A's temporary move to Salt Lake City could pave the way for MLB expansion in Utah

This is a golden opportunity for Salt Lake City.
Salt Lake Bees, Smith's Park
Salt Lake Bees, Smith's Park / Daniela Porcelli/GettyImages

The Oakland Athletics will not have a home after the upcoming season. The A's are set to leave the Bay Area for the Vegas Strip, but a new stadium has yet to be built and isn't set to open until 2028. However, the A's lease at the Oakland Coliseum expires after the 2024 season. This presents quite the problem.

The A's have options, and according to the Las Vegas Review Journal, owner John Fischer and top executives recently toured Sutter Health Park in Sacramento. The same report cites Las Vegas Ballpark (Las Vegas Aviators), Greater Nevada Field (Reno Aces), Oracle Park (San Francisco Giants), and Smith's Ballpark (Salt Lake Bees) as potential temporary homes for the A's.

While the club is said to be exploring all options, a temporary home in Utah may be best for both the Athletics and Salt Lake City. Major League Baseball Commissioner Rob Manfred has said that once the stadium deals for the A's and the Tampa Bay Rays are cleared up, MLB will look to expand from 30 to 32 teams. This would be the perfect opportunity for Salt Lake City to prove it belongs in the conversation.

MLB expansion could spread to Utah if Salt Lake City becomes temporary home for the Oakland A's

Oakland A's ownership has driven away the team's fanbase. In recent years, the front office has set the team up for failure. Last season, Oakland won just 50 games. The year prior, the A's were only 10 games better with a record of 60-102. Oakland did enjoy a winning season in 2021, but every single one of the Top 10 leaders in bWAR from that year's team are gone.

And what do the A's have to show for selling off their top talent and allowing others to leave via free agency? One Top 100 prospect - shortstop Jacob Wilson is the only A's prospect who ranks among the Top 100, according to MLB Pipeline. Admittedly, the A's are not a well-run MLB franchise.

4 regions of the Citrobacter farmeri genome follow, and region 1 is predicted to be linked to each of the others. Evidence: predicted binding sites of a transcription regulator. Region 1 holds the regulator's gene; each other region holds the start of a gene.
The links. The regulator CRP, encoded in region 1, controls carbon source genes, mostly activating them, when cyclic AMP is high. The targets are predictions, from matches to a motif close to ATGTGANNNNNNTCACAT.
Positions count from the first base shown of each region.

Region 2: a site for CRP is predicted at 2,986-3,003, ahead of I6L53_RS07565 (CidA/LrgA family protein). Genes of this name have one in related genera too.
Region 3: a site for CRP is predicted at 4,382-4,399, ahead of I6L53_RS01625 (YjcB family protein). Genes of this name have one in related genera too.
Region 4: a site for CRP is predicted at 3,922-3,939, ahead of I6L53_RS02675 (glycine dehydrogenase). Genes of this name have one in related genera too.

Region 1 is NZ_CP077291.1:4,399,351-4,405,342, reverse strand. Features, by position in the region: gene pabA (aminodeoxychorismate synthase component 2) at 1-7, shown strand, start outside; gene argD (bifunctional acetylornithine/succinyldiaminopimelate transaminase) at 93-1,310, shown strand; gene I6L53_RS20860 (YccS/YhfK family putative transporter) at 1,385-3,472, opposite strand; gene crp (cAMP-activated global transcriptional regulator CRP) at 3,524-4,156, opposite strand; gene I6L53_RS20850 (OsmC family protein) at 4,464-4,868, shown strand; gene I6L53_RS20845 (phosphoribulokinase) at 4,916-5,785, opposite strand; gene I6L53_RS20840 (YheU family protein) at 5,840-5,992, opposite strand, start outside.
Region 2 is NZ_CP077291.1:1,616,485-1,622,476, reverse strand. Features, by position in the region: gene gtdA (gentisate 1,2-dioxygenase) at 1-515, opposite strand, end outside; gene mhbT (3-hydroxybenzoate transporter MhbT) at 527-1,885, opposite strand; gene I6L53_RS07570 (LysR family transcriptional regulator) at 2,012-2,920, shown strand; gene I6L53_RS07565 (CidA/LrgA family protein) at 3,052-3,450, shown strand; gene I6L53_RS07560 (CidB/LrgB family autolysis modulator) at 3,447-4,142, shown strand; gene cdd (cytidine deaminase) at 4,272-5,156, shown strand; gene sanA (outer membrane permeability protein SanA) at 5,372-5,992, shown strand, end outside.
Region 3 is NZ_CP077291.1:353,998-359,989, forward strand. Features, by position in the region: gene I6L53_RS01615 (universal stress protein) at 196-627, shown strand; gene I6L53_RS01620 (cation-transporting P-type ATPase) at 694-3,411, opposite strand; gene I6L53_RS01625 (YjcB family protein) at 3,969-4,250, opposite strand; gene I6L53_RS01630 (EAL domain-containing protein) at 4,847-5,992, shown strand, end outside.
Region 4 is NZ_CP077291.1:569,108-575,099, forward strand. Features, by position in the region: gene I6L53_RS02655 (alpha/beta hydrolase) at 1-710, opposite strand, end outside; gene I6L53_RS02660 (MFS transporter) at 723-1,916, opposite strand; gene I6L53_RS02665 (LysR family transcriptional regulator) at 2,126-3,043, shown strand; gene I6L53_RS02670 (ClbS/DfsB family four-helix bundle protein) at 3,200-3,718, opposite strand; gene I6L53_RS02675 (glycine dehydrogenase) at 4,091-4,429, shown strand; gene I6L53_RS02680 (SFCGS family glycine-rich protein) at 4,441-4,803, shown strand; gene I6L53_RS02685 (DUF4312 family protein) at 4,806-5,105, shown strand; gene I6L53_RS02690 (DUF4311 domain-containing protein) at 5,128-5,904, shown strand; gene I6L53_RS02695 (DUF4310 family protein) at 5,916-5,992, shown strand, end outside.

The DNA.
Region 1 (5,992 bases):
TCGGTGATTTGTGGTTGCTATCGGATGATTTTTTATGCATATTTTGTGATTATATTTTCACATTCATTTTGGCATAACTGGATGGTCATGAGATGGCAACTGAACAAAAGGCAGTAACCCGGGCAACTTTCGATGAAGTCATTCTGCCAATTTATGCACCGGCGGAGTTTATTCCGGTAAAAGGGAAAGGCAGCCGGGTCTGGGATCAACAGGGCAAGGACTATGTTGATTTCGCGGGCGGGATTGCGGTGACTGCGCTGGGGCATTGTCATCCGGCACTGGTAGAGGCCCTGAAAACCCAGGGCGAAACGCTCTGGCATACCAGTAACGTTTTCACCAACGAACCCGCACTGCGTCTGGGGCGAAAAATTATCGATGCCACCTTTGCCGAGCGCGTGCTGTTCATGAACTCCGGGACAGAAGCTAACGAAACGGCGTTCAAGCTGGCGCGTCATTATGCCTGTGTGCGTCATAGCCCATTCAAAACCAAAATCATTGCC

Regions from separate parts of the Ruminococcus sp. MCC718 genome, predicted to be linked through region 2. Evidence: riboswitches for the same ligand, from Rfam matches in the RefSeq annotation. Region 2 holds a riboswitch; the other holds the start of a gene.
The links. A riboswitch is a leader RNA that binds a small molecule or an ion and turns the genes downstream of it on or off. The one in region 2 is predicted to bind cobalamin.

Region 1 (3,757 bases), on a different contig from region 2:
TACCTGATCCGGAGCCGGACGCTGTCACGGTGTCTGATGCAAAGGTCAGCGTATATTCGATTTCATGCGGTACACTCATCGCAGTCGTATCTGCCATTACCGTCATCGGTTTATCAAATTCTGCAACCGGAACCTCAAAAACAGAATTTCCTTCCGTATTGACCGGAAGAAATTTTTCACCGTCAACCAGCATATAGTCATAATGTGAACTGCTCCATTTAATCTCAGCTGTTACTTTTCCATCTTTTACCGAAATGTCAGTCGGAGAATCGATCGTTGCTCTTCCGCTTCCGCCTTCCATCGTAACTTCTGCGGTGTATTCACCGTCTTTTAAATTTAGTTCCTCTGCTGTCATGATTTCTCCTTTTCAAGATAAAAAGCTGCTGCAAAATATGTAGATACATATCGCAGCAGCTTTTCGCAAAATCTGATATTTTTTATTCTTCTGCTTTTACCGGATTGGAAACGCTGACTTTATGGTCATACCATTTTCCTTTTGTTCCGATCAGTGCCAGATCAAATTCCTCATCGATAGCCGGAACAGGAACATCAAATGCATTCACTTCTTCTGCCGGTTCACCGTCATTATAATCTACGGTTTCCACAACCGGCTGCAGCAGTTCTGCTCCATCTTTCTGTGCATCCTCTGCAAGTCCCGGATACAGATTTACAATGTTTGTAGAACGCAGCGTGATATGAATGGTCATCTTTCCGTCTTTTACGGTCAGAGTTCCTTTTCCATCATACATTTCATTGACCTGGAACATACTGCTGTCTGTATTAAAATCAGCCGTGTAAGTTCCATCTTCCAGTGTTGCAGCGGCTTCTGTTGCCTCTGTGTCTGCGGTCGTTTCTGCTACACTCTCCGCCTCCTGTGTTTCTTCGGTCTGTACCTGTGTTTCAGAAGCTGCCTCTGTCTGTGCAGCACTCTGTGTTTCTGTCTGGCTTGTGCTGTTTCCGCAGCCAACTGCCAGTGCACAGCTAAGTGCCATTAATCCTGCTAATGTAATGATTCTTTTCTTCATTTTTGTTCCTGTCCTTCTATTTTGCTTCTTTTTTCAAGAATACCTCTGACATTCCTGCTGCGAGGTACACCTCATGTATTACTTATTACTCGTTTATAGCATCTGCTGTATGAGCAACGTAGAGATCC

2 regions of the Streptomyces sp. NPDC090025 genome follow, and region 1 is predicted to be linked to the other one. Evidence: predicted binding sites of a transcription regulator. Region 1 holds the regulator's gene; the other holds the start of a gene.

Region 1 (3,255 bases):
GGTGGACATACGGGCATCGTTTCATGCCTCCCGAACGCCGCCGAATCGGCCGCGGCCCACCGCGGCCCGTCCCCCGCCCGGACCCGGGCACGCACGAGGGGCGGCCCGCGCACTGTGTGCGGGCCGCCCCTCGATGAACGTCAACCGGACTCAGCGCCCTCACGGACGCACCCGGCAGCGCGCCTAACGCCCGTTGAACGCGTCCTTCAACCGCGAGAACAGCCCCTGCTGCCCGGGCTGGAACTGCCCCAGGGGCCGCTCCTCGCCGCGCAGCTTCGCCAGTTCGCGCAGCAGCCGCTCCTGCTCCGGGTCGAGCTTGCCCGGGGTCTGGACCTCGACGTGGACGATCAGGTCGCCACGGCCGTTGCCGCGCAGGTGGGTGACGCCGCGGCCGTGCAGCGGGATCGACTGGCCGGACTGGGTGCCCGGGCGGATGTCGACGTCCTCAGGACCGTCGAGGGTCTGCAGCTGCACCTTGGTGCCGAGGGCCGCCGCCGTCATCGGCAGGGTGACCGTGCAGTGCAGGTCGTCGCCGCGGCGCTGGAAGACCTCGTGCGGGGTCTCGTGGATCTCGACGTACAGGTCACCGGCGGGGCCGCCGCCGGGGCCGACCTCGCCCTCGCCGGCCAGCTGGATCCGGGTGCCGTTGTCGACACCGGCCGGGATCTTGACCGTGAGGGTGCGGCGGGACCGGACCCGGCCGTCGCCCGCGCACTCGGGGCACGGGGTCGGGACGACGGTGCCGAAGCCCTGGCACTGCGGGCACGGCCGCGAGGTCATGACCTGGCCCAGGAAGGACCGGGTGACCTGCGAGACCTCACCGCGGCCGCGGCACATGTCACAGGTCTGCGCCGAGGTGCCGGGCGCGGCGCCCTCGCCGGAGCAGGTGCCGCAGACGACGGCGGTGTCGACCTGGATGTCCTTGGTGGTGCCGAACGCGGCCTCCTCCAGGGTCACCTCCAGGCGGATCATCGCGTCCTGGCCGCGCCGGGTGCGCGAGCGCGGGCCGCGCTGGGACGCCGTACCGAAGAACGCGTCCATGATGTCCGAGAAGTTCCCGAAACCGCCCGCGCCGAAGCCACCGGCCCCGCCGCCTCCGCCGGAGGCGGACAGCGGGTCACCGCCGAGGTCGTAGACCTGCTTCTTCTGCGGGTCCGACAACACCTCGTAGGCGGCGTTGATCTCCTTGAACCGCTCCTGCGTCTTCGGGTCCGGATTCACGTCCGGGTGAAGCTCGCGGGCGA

So why in the world would Salt Lake City want to become the temporary home for the worst team in baseball? Quite simply, this would allow both MLB and Utah to see if they're a good fit for one another. Remember, Salt Lake City wouldn't be auditioning for the A's themselves, but rather an expansion franchise.

MLB expansion: Salt Lake City has competition from other US cities

Earlier this week, the Utah Senate passed a resolution in support of MLB expanding into the Beehive State. The resolution's desired location for a future stadium would be across from the Utah State Fairpark grounds in Salt Lake City.

If Salt Lake City is serious about landing a Major League Baseball franchise, this is their opportunity. Nashville, Tennessee, Portland, Oregon, and Charlotte, North Carolina are all vying to be on the short list as well.

Salt Lake City is currently home to the Utah Jazz (NBA) and Real Salt Lake (MLS). Ryan Smith, who owns both the Jazz and Real Salt Lake, is making a pitch to expand the NHL to Salt Lake City as well. The Larry H. Miller Company, who previously owned the Jazz, are leading the charge in the effort to bring baseball to Utah.

The Salt Lake City community needn't look very far to see the impact that additional sports can have for a city. A six-hour drive south down I-15 will show what's happening in Las Vegas. Since 2017, Sin City has added the Vegas Golden Knights, Las Vegas Raiders, and, soon, the Las Vegas Athletics.

So while there's not much excitement for the A's in Vegas, temporarily housing the team in Utah would be a huge step toward bring MLB action to Salt Lake City permanently, and would accomplish more than biding time in Sacramento. A new ballpark is set to open in South Jordan is set to open in 2025 and can be expanded to 12,000. The A's averaged less than 11,000 fans last season, so they'd feel right at home.